- Wife of the Gods
- Children of the Street
- Murder at Cape Three Points
- Gold of our Fathers
- Death by His Grace
- Death at the Voyager Hotel
A few days ago on a mild summer afternoon, I paid a visit to Dr. Quartey (full name Jones-Quartey) to converse about books and writing. We sat on the front porch of his modest two-bedroom Pasadena bungalow overlooking the front yard, which has an avocado tree and drought-resistant plants.
KWEI: Thank you for seeing me at such short notice, by the way.
QUARTEY: No worries. My pleasure.
K: So do you find this neighborhood compatible with creative writing?
Q: Very much. It’s a quiet street and the house itself has just the right vibe.
K: Can you work in a location with background noise, like a cafe?
Q: Sometimes, but it has to be a place I’ve already become acquainted with and have come to like with people I enjoy. I have some friends who used to own a cafe in Pasadena called “Allure,” and I loved going there to write.
K: Why do you write?
Q: That’s one of those existential questions, like why does the earth spin counterclockwise. I just love writing.
K: Is it a kind of therapy for you?
Q: Interviewers ask that a lot of authors, who often answer that yes, writing is a form of therapy. I don’t think it’s even that deep or complicated for me. For whatever reason, I like to write and I’m driven to share my stories with readers. I’ve had that drive since I was eight or nine years old. When I eagerly wake up at five in the morning to work on a novel, I’m not thinking, “I’m about to have a great therapy session.”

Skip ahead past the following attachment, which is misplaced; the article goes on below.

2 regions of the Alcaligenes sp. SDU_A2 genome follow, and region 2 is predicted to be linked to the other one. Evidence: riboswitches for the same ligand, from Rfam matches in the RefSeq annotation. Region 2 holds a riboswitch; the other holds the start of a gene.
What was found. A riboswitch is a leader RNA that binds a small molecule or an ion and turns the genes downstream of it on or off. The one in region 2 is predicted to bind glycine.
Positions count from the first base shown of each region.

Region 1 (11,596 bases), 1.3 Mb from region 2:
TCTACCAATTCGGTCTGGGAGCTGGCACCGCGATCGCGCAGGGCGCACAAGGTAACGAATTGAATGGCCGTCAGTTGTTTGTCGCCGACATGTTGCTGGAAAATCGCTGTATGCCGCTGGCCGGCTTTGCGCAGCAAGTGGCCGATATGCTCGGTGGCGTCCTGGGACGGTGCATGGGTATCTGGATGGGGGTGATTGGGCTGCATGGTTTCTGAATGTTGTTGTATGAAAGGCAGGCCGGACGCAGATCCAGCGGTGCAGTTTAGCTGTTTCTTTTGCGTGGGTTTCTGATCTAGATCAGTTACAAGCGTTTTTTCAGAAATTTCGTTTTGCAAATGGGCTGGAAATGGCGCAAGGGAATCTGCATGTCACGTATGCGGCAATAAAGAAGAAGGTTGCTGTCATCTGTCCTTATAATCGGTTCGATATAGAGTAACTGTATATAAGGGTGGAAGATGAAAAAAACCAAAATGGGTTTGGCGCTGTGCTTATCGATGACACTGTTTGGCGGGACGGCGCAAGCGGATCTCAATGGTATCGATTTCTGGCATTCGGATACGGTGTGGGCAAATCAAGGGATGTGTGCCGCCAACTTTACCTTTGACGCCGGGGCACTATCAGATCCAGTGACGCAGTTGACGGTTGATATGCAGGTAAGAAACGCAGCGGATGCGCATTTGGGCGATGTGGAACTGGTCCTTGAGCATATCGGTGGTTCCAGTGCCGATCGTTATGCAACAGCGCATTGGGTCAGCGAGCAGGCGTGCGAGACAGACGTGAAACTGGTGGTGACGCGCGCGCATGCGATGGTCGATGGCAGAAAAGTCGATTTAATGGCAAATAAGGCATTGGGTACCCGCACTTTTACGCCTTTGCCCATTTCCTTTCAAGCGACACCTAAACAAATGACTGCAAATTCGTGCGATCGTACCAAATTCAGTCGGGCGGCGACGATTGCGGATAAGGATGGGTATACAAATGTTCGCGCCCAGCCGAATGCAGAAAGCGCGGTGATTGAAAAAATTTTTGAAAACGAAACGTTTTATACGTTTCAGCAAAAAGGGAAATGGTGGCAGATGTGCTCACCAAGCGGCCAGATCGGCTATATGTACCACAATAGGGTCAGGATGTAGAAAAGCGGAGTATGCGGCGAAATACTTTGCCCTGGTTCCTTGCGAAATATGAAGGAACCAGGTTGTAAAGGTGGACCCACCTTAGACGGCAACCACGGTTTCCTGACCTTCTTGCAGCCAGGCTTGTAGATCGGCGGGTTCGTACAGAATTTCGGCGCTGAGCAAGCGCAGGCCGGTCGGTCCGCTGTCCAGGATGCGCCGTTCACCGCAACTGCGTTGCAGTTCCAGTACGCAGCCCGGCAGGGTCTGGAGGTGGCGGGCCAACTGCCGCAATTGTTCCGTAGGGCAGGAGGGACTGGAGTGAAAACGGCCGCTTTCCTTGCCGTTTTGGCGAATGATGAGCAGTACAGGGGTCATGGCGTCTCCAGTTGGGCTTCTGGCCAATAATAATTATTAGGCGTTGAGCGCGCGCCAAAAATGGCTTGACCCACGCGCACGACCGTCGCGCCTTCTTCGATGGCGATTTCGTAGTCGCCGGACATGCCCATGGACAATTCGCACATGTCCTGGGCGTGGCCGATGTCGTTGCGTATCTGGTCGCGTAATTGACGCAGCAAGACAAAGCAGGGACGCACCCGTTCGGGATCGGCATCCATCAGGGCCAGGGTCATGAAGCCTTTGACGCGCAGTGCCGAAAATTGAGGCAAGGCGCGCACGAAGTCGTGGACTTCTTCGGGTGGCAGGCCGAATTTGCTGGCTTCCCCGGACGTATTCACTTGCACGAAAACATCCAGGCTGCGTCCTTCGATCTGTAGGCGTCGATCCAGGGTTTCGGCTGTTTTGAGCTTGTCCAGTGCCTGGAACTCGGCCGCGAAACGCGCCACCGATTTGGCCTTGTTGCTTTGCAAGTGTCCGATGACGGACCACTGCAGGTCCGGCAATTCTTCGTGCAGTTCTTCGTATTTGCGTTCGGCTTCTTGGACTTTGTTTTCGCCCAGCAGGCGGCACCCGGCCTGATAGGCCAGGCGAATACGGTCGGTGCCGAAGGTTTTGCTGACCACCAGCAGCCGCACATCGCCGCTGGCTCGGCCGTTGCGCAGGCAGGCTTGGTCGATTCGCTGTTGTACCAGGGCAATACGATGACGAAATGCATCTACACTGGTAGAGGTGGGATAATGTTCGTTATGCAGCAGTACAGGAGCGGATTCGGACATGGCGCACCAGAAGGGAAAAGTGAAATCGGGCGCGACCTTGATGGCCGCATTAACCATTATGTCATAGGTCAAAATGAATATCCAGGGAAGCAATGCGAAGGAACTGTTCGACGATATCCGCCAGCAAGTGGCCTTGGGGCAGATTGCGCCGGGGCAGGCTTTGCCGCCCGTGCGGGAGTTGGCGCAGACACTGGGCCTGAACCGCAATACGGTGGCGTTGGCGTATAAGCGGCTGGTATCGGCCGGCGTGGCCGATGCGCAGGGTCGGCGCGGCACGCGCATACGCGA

K: You were writing at the age of eight or nine?
Q: Yes, I still have a couple of the novelettes and short stories that I wrote at that age.
K: Is that when you had decided you wanted to be a writer?
Q: It was one of my many ambitions, which ranged from being a teacher to becoming a ventriloquist.
K: You grew up in Ghana. Is there a market for ventriloquists in Ghana?
Q: Not that I know of. (Laughs.) Is there one in the States?
K: Where exactly did you grow up in Ghana?
Q: For the most part outside of the capital, Accra, on the campus of the University of Ghana. My father, a Ghanaian, and my American mother were both university lecturers.
K: What was life like in that university environment?
Q: Wonderful in many ways, surrounded as we were by literacy and books. It was also comfortable and a hell of a lot easier than the lives of many. I’m saying that more with humility than with pride.
K: You’re not comfortable with that aspect of your life growing up?
Q: Privilege and deprivation are in stark contrast in most places, but in a developing country like Ghana, it’s even more so. It can be disquieting.
K: I think that comes out a lot in your mystery novel, WIFE OF THE GODS, doesn’t it? The contrast between privilege and deprivation, I mean.
Q: To some extent, yes, but even more so in the second novel in the Inspector Darko series, CHILDREN OF THE STREET, due out in July, 2011. There are characters in the story with almost nothing to live on, and then there are those with unbelievable amounts of money.
K: Aside from that, what is CHILDREN OF THE STREET about?
Q: At the heart of it, it’s about murder in the underbelly of Accra where street kids struggle not just to make a living, but to survive.